[Paleopsych] Ramblin' Wrecks: Study Suggests Humans Can Speed Evolution
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Thu Aug 12 18:01:01 UTC 2004
Study Suggests Humans Can Speed Evolution
Date Released: Tuesday, August 03, 2004
Source: Georgia Institute of Technology
It's no secret that life in the 21st century moves at a rapid pace.
Human inventions such as the Internet, mobile phones and fiber optic
cable have increased the speed of communication, making it possible
for someone to be virtually in two places at once. But can humans
speed up the rate of one of nature's most basic and slowest processes,
evolution? A study by J. Todd Streelman, new assistant professor of
biology at the Georgia Institute of Technology suggests that humans
may have sped up the evolutionary clock for one species of fish.
Cichlid fish are well known to biologists for their rapid rate of
evolution. While it takes many animals thousands of years to form new
species, the cichlids of Africa's Lake Malawi are estimated to have
formed 1,000 new species in only 500,000 years, lightning speed in
evolutionary terms. In the 1960s a fish exporter may have unwittingly
set the stage for an evolutionary explosion when he introduced
individuals of the species Cynotilapia afra to Mitande Point on the
lake's Thumbi West Island. As of 1983, the species hadn't budged from
Mitande Point. But when Streelman, then at the University of New
Hampshire, Durham, and colleagues went to the island in 2001, they
found the fish had evolved into two genetically distinct varieties in
less than 20 years. The study appears in the August 13 edition of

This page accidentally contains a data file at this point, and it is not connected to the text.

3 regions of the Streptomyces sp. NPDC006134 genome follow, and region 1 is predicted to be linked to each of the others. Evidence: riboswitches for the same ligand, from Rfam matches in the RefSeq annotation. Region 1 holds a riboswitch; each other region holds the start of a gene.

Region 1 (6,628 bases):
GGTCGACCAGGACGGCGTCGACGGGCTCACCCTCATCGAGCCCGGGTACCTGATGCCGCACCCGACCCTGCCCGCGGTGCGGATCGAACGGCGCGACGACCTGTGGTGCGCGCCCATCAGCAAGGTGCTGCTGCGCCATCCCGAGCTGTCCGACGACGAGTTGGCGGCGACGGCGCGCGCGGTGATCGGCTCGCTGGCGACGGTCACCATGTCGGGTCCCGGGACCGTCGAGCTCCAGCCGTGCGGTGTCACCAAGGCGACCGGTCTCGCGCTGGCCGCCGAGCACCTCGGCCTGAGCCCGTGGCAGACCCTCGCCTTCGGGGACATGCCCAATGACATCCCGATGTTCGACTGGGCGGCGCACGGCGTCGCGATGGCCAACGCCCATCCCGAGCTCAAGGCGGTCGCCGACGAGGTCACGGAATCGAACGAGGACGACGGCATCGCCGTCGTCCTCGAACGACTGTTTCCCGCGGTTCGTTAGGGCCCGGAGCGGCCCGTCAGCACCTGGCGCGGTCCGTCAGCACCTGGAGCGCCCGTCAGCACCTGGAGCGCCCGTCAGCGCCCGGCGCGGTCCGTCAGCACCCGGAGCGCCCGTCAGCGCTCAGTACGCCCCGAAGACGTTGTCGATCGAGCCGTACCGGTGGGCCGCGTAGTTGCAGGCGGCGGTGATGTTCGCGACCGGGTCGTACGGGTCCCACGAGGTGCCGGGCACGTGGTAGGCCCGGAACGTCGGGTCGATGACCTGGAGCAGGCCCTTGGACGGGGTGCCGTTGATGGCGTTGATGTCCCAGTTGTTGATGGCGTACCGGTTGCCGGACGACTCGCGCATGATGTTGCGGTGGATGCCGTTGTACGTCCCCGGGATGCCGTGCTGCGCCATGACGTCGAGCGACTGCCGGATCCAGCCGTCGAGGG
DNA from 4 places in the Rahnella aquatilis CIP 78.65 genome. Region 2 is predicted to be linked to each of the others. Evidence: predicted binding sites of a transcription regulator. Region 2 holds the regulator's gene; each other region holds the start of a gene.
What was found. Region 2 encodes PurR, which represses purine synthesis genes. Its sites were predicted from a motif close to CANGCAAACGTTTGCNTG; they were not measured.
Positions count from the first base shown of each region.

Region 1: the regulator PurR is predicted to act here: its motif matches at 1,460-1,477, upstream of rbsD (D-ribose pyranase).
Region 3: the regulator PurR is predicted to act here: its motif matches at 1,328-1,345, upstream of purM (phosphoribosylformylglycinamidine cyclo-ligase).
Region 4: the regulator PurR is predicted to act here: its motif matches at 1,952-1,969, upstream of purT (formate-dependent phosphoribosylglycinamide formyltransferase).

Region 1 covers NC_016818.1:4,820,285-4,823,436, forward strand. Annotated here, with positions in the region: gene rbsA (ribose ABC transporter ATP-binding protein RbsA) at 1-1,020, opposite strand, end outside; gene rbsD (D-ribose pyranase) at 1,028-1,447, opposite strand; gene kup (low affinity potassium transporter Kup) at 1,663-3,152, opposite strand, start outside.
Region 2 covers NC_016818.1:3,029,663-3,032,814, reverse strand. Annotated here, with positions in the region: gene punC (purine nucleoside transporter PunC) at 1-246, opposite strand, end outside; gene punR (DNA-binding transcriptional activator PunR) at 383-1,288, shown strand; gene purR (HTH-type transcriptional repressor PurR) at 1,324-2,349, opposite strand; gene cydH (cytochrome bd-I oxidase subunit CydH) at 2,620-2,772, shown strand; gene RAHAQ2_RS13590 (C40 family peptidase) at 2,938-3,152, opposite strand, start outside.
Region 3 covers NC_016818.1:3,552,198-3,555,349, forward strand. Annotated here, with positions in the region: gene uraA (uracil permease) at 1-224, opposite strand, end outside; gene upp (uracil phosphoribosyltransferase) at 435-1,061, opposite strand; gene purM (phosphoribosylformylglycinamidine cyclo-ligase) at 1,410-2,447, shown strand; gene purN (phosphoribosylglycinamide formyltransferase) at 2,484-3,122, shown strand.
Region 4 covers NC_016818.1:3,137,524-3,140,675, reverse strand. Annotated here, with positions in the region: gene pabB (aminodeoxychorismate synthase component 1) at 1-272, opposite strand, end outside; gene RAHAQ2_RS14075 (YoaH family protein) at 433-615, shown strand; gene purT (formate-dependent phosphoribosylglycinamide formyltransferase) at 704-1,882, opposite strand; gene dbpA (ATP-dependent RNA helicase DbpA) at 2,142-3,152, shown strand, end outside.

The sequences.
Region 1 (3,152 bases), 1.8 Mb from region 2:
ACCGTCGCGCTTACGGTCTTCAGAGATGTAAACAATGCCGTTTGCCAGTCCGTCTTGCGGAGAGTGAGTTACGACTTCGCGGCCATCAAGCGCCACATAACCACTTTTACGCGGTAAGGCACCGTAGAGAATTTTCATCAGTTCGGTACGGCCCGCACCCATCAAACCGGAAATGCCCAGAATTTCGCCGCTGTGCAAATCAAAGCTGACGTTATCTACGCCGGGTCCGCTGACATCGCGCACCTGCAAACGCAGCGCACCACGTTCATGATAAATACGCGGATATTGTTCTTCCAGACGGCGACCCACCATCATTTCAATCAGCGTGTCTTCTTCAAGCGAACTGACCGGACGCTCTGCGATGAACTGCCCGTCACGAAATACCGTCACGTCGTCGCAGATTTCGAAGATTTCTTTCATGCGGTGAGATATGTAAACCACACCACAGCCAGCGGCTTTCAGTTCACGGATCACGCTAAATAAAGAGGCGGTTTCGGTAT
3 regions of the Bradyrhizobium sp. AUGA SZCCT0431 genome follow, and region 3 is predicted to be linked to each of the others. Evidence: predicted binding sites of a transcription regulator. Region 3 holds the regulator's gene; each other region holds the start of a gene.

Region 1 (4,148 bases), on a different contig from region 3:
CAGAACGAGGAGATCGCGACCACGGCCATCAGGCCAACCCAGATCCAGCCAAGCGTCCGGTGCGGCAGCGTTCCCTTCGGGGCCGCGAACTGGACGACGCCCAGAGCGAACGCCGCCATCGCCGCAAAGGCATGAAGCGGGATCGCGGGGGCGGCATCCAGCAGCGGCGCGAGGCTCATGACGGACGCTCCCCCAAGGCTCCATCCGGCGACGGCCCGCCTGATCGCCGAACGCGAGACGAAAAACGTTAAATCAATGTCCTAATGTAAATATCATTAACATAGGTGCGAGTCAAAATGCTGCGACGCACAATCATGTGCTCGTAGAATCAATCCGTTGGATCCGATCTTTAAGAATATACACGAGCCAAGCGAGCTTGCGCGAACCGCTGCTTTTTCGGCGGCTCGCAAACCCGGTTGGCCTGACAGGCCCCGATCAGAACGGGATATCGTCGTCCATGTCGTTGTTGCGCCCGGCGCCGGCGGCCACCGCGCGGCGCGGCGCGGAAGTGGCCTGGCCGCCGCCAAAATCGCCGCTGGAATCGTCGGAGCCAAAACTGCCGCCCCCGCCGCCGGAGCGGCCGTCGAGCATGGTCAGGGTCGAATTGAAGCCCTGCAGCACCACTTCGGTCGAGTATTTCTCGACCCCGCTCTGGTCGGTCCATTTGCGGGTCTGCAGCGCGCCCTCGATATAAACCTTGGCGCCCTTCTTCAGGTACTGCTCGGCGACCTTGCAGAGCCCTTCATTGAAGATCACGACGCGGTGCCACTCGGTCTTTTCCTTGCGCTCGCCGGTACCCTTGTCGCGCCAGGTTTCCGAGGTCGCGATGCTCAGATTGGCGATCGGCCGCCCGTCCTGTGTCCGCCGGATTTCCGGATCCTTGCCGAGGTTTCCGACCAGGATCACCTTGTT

"This is a great example of human-induced evolution in action," said
Streelman. "It adds to a growing list of cases, including introduced
salmon, flies and plants, where human disturbance has set the stage
for contemporary evolution on scales we've not witnessed before."
The fish have evolved into two genetically distinct and differently
colored populations, one on the north side of the island, the other on
the south, said Streelman. Cichlid color patterns are important in
mate selection, so these distinct markings may promote the evolution
of new species.
Whether or not that happens and how long it will take is a question to
which Streelman is eager to find the answer. "It could be that we'll
have new species in another 20 years, although this depends on a
number of factors. Either way, we have a wonderful opportunity to
follow the evolutionary trajectory of these populations over time. We
plan to return to the island next July to do further study," he said.
"Thumbi West will be a valuable place to work for years to come."
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